Her request was approved, with the condition Mary Kay had no further contact with Vili, who always claimed that the relationship was consensual and continuously maintained he wasn’t a victim. ‘I’m not ashamed of being in love with Mary Kay,’ he told Inside Edition in 1999.
But her vow to leave the teen alone was shortlived, when Mary Kay and Vili were found again in a car soon after her release – this time with over $6,000 in cash, baby clothes, and her passport, leading authorities to believe they were planning to leave the country.
Mary Kay was brought back to court, by then pregnant for a second time with Vili’s baby from her brief stint out of prison, for her breach of parole and told by the judge she had been given an opportunity that she ‘foolishly squandered.’
She was sentenced to seven and a half years in Washington Correction Centre for Women, during which time she would give birth to her youngest daughter behind bars and get a divorce from her husband.
Both daughters were in the custody of Vili’s mother, Soona, while Mary Kay finished her sentence.
Even though Soona blamed Mary Kay for ruining her son’s life, she tearfully said when testifying in the 2002 case that she couldn’t hate the former teacher.
‘What happened was morally wrong,’ she told the court. ‘She was married, and this was a teenage boy. I’ve lost my son. I lost my sweet little boy who could draw. I knew he would grow up, and he wouldn’t be my little boy, but I didn’t know I’d lose him at 12.’
‘I can’t say I hate Mary,’ she continued. ‘Just a couple of weeks ago, my granddaughter turned around to me and asked, “Do you love my Mary mommy grandma?” And I’m supposed to tell her yeah.’
While Mary Kay was in prison, Vili talked openly in his Walters interview about how he went ‘through a really dark time,’ battling depression for years in the wake of Mary Kay’s imprisonment.
‘I’m surprised I’m still alive today,’ he said in the exclusive chat. ‘My friends couldn’t help me because they had no idea what it was like to be a parent, I mean, because we were all 14, 15.’
In August 2004, Mary Kay was released from prison and Vili filed a motion in court requesting a reversal of the no-contact order against Mary Kay.
It was granted, and 10 months later, they were married in a lavish ceremony with 250 friends and family at a winery in Washington. Vili was 21 years old.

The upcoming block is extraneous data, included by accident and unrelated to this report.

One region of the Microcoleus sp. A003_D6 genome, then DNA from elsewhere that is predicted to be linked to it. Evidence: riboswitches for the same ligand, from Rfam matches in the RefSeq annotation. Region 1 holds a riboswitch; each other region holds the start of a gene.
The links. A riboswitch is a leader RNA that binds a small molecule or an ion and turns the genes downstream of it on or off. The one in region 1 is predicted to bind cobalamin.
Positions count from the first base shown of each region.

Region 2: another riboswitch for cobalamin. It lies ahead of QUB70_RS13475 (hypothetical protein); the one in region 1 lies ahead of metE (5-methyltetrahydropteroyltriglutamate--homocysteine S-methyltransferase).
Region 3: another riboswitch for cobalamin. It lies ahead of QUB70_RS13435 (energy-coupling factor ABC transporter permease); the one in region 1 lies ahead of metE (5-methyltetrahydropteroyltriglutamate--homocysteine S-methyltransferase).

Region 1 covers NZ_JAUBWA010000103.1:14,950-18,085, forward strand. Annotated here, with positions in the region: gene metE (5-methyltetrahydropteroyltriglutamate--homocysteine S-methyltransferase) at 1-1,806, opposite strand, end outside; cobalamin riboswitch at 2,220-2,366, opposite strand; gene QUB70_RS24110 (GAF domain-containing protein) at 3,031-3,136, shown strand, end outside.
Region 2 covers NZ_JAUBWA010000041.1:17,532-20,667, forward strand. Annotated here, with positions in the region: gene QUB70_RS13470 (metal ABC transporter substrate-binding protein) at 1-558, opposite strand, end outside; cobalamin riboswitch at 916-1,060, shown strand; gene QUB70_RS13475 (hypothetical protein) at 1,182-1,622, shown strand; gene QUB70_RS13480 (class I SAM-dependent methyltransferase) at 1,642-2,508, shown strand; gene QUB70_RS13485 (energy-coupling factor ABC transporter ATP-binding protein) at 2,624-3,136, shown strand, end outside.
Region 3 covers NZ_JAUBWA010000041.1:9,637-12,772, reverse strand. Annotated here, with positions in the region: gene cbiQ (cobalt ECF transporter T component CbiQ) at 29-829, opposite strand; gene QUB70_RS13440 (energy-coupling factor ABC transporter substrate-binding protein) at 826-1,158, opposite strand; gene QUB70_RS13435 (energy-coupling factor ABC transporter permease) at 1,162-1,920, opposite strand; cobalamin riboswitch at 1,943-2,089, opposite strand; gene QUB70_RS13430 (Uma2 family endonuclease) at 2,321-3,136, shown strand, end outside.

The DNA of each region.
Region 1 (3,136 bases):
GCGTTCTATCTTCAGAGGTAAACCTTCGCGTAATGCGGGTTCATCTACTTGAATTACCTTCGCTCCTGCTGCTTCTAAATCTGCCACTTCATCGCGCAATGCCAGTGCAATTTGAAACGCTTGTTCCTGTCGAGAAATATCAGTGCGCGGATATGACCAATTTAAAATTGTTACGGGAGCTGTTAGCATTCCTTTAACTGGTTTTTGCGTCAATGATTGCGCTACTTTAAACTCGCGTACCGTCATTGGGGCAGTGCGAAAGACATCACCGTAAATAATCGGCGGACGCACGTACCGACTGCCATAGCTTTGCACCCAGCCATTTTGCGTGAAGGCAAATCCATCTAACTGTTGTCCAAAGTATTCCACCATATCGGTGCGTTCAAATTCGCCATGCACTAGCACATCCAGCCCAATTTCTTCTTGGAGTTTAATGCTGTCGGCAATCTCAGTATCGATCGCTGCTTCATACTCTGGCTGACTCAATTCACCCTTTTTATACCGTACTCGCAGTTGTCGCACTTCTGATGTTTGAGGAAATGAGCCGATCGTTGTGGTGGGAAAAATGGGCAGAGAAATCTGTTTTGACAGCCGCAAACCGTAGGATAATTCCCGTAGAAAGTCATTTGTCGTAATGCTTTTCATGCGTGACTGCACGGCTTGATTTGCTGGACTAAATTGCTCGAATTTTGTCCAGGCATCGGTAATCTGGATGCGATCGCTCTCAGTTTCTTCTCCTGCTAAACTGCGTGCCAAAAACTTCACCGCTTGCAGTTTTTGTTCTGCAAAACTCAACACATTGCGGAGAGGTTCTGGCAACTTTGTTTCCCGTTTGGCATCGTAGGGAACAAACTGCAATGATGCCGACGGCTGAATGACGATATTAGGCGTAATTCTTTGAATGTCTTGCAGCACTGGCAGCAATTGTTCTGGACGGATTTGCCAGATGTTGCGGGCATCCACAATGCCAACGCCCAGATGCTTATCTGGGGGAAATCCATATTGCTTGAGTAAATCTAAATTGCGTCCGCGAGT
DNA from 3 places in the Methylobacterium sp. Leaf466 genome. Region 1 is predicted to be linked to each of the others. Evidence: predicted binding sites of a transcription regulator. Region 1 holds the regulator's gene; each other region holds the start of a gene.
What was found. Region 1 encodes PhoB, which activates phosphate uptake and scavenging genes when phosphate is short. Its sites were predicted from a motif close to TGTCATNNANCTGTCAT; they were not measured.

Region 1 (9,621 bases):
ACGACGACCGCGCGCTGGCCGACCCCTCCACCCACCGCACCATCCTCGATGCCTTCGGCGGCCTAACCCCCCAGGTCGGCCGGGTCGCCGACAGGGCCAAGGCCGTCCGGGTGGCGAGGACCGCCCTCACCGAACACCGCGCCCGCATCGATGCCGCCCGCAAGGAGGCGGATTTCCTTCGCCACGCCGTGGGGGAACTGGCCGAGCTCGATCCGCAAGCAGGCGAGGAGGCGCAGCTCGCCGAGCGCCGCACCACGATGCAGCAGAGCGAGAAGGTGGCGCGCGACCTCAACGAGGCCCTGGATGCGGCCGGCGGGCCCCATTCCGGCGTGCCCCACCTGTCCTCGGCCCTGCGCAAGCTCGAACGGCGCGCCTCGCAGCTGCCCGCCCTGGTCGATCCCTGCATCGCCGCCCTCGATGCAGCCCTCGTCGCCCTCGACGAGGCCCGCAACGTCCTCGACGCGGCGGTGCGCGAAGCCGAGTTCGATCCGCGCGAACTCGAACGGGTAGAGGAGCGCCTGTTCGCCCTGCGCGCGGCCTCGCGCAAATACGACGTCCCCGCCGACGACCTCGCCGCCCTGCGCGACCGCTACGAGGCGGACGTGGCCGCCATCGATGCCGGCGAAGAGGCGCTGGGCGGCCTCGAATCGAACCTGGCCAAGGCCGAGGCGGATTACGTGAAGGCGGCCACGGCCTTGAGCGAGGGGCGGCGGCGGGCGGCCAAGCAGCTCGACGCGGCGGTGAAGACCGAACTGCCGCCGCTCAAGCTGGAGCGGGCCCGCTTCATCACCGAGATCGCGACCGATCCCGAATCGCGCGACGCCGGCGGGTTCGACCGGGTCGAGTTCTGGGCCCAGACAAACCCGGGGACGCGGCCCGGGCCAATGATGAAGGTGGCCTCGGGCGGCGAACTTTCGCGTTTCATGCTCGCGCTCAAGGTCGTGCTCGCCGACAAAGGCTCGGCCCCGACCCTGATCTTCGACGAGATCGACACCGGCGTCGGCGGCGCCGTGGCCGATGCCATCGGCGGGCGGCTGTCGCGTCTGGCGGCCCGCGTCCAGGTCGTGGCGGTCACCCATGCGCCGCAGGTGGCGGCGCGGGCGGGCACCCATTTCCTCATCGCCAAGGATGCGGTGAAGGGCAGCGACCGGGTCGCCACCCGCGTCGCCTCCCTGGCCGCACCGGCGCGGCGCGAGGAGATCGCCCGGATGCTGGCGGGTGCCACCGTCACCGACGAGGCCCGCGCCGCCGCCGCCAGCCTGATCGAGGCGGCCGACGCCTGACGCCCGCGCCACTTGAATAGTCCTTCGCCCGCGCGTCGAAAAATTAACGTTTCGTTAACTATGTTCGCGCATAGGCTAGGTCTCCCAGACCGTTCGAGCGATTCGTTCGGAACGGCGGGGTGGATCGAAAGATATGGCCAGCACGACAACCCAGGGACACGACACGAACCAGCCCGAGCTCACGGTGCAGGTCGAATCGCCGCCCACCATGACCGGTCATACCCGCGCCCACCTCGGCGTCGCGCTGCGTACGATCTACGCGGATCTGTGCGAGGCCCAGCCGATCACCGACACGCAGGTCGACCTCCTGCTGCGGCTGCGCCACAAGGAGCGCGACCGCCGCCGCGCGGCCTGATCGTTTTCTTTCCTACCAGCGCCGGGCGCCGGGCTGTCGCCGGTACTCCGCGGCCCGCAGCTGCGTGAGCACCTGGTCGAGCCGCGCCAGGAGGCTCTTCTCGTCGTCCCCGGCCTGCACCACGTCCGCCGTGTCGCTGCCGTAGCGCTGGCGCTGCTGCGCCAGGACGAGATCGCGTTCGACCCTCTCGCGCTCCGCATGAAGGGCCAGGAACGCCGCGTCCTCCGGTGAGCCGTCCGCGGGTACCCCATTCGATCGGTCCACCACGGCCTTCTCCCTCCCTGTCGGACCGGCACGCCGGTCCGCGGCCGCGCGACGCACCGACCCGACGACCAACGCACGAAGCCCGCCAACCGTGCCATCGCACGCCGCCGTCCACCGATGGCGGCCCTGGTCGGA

For 10 years, the couple lived together in Seattle – Vili working as a DJ and Mary Kay as a legal assistant – while raising their two girls.
But in 2017, Vili filed for a legal separation, supposedly due to his desire to start a marijuana business.
‘It’s not necessarily what you think,’ he told Radar Online. ‘When you want to get licensed, they do background checks on both parties. If I decide to be a part of it, I have to be licensed, and I have to be vetted, and so does a spouse. She has a past. She has a history.’
However, a source close to Mary Kay told People magazine a different story, about how the couple had multiple discussions over where things were going.
‘She really tried everything she could think of, but she just wasn’t able to work it out,’ the source said. ‘She loves him, she knows he loves her, but it really seems like it has run its course.’
Although the couple eventually divorced in 2019, Mary Kay would end up spending her last weeks with her ex-husband after she was diagnosed with colon cancer and ‘reached out’ to him via text in 2020.
‘Vili, to his credit, when he found out about [her illness], and then especially the last couple of months, he moved back from California and he gave her 24/7 care, literally all the way to the end,’ said David Gehrke, who represented Letourneau throughout her trial, in an interview with KIRO radio.
In July 2020, Mary Kay passed away, but in the lead up to her death, she had allegedly penned dozens of letters to atone for her actions.
‘The bottom line was that she understood on a very deep level that she had really made a mess of her life and the lives of many other people back in 1996,’ one friend told People.
‘She realised that even though things turned out relatively good, that she was responsible for a wide swath of destruction by her actions.’